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Who will willingly hold non-interest-bearing money?

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If the government/CB together finance an increased fiscal deficit with permanent non-interest-bearing fiat money, then some private sector agents have to hold non-interest-bearing monetary base, and must continue to do so even when policy and market interest rates have moved away from the ZLB. How is this possible in an environment where most bank deposit money is potentially interest-bearing?

The answer is that the private agents who have to hold the non-interest bearing monetary base are the banks (not companies or households) and that the necessary price and quantity adjustments can occur (primarily or wholly) through the pricing and volume of bank loans rather than through the pricing of bank deposits. Permanent Money Finance of a fiscal deficit (PMF) does not require that households or companies willingly hold increased real balances of non-interest-bearing money.

Thus;

Let us suppose that the increase in the money supply which will result from PMF takes the form (wholly or primarily) of an increase in bank deposits (or other bank liabilities)[1] rather than an increase in actual paper currency dollar bills. Consider the impact on the assets, liabilities and profits of the banks:

  • On the asset side of the bank’s balance sheets, PMF creates increased reserves held at the central bank. And for PMF to be clearly more stimulative than debt financed deficits, those additional reserves must be remunerated at a zero interest rate [2]. This is because the permanent money created must be irredeemable and non-interest-bearing in order to overcome the Barro style Ricardian equivalence offset which might constrain the effectiveness of debt financed fiscal stimulus[3]
  • On the liability side meanwhile, if, as is quite likely, the PMF operation was initially introduced when the interest rate was at the ZLB, these non-interesting bearing assets of the banks could be matched by increased zero interest rate bank deposit liabilities, with households and companies willingly holding increased zero interest rate deposit balances in an environment where all safe interest rates are zero or very low . But as interest rates rise from the ZLB we seem to face two problematic alternatives: either
  • oCommercial banks pay positive interest rates for deposits, and make a running loss against their non-interest-bearing reserves at the CB. But this is unsustainable over the long term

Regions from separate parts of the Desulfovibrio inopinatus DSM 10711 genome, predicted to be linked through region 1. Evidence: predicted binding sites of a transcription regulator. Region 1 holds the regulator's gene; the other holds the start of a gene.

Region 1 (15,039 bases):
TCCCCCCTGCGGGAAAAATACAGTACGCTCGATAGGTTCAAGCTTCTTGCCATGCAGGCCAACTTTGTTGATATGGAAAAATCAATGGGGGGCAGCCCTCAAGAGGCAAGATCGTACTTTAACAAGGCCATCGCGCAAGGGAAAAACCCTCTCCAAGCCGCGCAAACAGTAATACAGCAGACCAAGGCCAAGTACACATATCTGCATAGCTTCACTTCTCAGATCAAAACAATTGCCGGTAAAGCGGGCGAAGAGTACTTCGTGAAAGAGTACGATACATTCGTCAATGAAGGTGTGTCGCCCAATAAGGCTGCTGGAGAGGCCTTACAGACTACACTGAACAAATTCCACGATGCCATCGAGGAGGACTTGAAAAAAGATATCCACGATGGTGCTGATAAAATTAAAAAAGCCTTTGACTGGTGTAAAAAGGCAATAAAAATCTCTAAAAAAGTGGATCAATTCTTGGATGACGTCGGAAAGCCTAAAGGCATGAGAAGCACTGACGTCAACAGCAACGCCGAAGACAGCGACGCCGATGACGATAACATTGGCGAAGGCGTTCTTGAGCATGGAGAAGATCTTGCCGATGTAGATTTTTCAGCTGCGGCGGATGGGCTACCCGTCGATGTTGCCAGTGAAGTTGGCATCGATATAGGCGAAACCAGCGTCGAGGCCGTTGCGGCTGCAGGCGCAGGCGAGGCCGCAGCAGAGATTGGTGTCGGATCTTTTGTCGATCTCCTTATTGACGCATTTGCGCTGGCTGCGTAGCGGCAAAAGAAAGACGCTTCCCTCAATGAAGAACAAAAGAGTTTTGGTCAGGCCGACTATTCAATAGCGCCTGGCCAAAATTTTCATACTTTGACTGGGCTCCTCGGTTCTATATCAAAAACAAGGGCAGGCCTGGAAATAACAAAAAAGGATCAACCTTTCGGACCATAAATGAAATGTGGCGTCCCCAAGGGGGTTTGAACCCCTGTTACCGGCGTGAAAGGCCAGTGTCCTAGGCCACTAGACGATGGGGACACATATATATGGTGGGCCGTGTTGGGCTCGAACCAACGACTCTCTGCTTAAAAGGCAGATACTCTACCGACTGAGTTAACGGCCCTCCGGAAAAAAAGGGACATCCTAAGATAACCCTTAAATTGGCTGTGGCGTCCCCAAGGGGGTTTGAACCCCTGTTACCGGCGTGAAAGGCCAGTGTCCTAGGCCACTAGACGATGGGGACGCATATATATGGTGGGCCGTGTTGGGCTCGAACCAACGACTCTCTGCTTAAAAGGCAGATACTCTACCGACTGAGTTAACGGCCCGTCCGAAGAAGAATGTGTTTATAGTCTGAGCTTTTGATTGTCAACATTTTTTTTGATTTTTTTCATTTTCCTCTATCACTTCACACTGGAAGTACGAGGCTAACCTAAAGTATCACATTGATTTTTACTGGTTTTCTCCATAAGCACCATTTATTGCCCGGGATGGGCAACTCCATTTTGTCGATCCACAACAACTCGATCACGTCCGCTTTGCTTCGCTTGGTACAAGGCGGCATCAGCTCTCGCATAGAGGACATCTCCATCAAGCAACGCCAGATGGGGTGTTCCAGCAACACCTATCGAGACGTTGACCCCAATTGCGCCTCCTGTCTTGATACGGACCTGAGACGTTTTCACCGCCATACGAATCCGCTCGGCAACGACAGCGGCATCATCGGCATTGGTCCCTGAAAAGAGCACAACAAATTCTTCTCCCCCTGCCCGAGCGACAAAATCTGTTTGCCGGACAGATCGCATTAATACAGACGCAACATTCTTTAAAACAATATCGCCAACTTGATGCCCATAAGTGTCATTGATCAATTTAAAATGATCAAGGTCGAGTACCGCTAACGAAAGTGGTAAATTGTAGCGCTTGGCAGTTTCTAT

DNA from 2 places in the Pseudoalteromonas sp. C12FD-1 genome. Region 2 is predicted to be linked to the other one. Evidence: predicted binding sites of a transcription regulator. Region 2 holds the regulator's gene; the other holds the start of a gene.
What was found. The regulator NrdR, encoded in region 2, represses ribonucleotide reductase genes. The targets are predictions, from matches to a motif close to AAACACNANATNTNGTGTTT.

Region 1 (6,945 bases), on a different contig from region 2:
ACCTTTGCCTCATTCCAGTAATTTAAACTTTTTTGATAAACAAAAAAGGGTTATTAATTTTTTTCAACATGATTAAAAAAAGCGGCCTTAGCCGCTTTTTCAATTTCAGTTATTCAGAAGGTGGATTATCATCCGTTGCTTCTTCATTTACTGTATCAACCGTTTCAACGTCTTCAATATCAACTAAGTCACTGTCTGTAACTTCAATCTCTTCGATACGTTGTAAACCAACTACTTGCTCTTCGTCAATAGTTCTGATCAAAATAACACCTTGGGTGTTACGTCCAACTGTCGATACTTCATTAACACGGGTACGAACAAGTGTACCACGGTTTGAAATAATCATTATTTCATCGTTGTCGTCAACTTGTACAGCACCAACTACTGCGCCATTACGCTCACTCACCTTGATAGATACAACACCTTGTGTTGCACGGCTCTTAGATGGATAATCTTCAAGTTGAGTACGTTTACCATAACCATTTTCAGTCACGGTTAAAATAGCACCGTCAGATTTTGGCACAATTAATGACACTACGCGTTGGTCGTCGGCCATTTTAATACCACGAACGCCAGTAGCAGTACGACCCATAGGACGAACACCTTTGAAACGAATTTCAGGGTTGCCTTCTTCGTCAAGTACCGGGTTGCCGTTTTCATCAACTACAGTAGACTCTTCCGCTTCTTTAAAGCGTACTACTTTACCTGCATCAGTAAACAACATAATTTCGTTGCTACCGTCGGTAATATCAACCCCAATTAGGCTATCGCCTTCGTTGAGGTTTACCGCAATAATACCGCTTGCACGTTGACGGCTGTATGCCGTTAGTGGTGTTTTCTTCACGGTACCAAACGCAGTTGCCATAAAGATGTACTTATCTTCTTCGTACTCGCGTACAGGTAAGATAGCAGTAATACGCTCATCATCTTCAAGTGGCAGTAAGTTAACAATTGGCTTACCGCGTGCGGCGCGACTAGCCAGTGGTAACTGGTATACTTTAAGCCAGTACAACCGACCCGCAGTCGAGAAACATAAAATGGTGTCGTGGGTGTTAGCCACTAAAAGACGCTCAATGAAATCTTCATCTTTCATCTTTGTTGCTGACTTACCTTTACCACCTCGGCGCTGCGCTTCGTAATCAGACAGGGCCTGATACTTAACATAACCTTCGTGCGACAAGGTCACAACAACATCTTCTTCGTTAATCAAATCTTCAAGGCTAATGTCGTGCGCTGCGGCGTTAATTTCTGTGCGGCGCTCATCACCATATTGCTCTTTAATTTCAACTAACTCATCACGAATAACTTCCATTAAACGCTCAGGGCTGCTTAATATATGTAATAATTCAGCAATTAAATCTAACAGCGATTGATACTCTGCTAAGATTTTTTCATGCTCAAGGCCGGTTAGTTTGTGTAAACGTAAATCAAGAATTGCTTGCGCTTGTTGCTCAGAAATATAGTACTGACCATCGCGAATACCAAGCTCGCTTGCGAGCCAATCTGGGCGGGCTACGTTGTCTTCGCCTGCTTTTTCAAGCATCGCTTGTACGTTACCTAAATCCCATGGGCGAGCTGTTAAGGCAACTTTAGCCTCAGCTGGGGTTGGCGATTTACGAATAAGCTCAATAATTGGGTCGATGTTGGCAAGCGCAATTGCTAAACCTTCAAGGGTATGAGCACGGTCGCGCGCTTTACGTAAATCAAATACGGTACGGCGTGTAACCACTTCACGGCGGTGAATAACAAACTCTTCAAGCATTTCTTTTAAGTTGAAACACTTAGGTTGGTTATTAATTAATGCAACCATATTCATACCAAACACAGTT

• oOr the commercial banks continue to pay zero interest rate on deposits. But households and companies will then attempt to spend their cash balances to buy either goods or alternative assets (e.g. bonds): and while at the level of the overall banking system the deposits cannot be destroyed unless loan volumes also decline (since e.g. all purchases of bonds by one agent place money in the bond seller’s account), the attempt to spend the zero remunerated balances as quickly as possible will produce an increase in the velocity of circulation of money. Eventually the price level and nominal GDP will rise sufficiently to produce an equilibrium in which the zero interest money balances are sufficiently small as a percentage of GDP to be willingly held, but this may be after a period of inflation far greater than the authorities originally hoped to induce

So we seem to have a problem. But in fact the adjustment to the requirement for the commercial banks to hold zero remunerated reserves at the central bank, can come instead (and almost certainly will primarily come) through changes in loan pricing. Thus:

  • Suppose that the PMF operation created new zero interest-bearing monetary base equal to 5% of commercial bank assets, with the other 95% being bank loans[4]. And suppose that the policy interest rate, which was zero when the PMF operation was first introduced, subsequently rises to, say, 2%. Suppose moreover that competition between the banks results in all of the 2% increase in policy interest rates being reflected in the average price paid for bank deposits or other bank liabilities
  • In this situation the banks will in any case have to reprice their loans by +2% to maintain profitability. But they also now face what is effectively a tax, since 5% of their assets are held at the central bank in reserves remunerated at 0%
  • The banks can however pass this tax onto private sector by repricing loans not by +2%, but by +2.1%. And the long-term impact of PMF is thus not the ( probably impossible ) phenomenon of households and companies willingly holding much larger real balances of zero interest money, but a slightly higher price of private credit relative to the policy rate than would otherwise occur.